N.C. State plants top-seeded Wake

Wolfpack is in ACC final with an 87-83 upset

Duke handles N. Carolina, 75-63

College Basketball

March 16, 2003|By Don Markus | Don Markus,SUN STAFF

GREENSBORO, N.C. - After North Carolina State advanced yesterday to the championship game in the 50th Atlantic Coast Conference tournament, there was a buzz throughout the Greensboro Coliseum.

It was brought about by the fourth-seeded Wolfpack beating top-seeded Wake Forest, 87-83, in the first semifinal game and the possibility that a victory by North Carolina over Duke would essentially create a play-in game today for the NCAA tournament.

The Blue Devils all but silenced the buzz, as well as the seventh-seeded Tar Heels.

With a scorching performance in the first half, third-seeded Duke built a 21-point halftime lead and cruised to a 75-63 victory. The Blue Devils will try to extend their own record by winning a fifth straight ACC tournament championship here this afternoon.

It seems obvious that Duke coach Mike Krzyzewski, who becomes the first coach in ACC history to lead his team to six straight tournament finals, places more importance on the conference tournament than many of his counterparts around the country.

"It's good to win in your own neighborhood," said Krzyzewski. "If you're fortunate to win nationally, that's also a plus. I like my neighborhood. I think it's the best neighborhood in the United States. If you have a chance to win a championship in this neighborhood, you're an elite program."

Duke's victory not only served to crush North Carolina's hopes after the Tar Heels' upset of second-seeded Maryland on Friday, but it also solidified N.C. State's position as the ACC's fourth team in the NCAA tournament.

"We've really tried not to look in the mirror, and we've tried not to look ahead," said N.C. State coach Herb Sendek. "Obviously, anything we've done in this tournament has only helped our chances."

The Wolfpack appeared to be playing its way out of consideration in the first half, falling behind by as many as eight points. Cutting the deficit to 37-33 by halftime, N.C. State (18-11) went on a 19-4 run to start the second half.

The Wolfpack hit its first four shots after halftime, including three three-pointers, and made 15 of 24 second-half shots overall. As importantly, N.C. State also made 29 of 35 free throws, with many coming down the stretch after Wake Forest cut a 13-point deficit to six in the final minute.

Sophomore forward Julius Hodge finished with a career-high 31 points, including 11 of 12 free throws, and badly outplayed Wake Forest star Josh Howard. Despite typical numbers - 21 points and 12 rebounds - Howard missed 15 of 21 shots from the field.

"Josh Howard is a great player and very good on the boards; we were sending two guys at him and he was still getting offensive rebounds," said Hodge. "It is really a team game, and I didn't stop him by myself."

While there wasn't nearly as much riding on the outcome for Wake Forest (24-5) as for N.C. State, the defeat likely cost the Demon Deacons whatever chance they still had at a No. 1 seed in the NCAA tournament.

Wake Forest coach Skip Prosser, whose team had beaten the Wolfpack in both regular-season meetings, didn't change his opinion of N.C. State based on yesterday's defeat.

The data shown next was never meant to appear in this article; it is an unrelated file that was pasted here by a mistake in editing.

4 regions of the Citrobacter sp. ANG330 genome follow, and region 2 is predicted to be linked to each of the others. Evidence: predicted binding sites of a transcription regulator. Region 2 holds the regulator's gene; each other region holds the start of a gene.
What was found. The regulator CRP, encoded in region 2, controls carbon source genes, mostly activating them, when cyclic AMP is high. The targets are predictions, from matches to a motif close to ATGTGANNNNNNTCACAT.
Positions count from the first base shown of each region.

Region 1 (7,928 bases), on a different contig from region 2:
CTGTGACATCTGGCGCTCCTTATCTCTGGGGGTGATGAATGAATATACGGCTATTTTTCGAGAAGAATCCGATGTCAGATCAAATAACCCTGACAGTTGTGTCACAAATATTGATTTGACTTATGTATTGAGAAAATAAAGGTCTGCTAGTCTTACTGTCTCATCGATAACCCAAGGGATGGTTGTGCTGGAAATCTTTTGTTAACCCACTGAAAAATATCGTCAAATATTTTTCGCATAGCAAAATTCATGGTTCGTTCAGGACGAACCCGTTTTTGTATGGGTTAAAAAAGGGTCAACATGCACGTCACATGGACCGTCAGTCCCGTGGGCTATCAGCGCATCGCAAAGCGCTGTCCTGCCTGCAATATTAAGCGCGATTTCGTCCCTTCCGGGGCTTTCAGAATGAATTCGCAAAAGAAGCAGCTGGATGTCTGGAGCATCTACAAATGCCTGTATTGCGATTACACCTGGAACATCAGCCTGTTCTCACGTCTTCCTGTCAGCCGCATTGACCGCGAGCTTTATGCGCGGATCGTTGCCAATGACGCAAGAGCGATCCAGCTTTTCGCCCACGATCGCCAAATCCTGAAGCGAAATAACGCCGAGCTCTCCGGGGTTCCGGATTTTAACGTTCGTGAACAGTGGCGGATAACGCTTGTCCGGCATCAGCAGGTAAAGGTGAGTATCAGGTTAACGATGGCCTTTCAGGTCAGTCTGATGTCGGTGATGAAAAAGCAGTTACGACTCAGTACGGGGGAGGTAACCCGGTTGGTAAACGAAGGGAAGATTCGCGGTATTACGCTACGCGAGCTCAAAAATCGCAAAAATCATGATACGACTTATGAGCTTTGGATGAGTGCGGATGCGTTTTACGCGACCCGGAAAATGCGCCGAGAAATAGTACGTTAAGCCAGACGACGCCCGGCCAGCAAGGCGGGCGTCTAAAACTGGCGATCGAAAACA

"As I said last week, they are an NCAA tournament team and we wish them nothing but the best in the national tournament," said Prosser.

Sendek didn't buy into the theory that N.C. State, like a lot of other "bubble" teams around the country, came into its conference tournament with a more determined mind-set than those basically assured of an at-large bid.

"I'm sure that varies from team to team," he said. "We try to approach every game with a sense of urgency. I go back to our season, especially the last several weeks, and I can't recall any game when we didn't approach it with a sense of urgency or purpose."

That purpose might change today. With the confidence of knowing that a bid to the NCAA tournament is all but assured, the Wolfpack can concentrate on stopping Duke's drive for five. N.C. State was in the same position last year, and lost. This marks the third time in six years that Sendek's team reached the final.

Sendek was asked whether this team might be able to do what the other two couldn't - win N.C. State's first ACC tournament championship since 1987 in Landover.

"There's a lot of factors, and we won't know the conclusion until tomorrow," said Sendek. "This is a special team, it's a great group of guys. They've just been as gritty and crusty and resilient as a team in college basketball can be this year. Our guys have always managed to get back up."

North Carolina coach Matt Doherty was hoping for the same thing from his undermanned Tar Heels. Despite the return of freshman center Sean May, who had missed 10 weeks with a fractured left foot, North Carolina (17-15) offered little of what it showed against the Terps on Friday night.

May scored the first two times he touched the ball to provide a momentary lift, but it was lost quickly amid a flurry of rebound dunks and three-point shots by the Blue Devils. It took Duke (23-6) less than 10 minutes to build a double-digit lead, which grew to as many 24 early in the second half.

For the second straight game, Daniel Ewing led Duke. The guard scored 19 points, including 13 in the first half, on 7-for-12 shooting. The Blue Devils shot 20 of 33 in the first half, including 8-for-11 on three-pointers.

"Their first half, they shot the ball extremely well," said Doherty. "Some of that was our poor defense, but they're great shooters. When they shoot the ball like that, they're tough to beat."

Especially in this neighborhood, which today is without much of a buzz.

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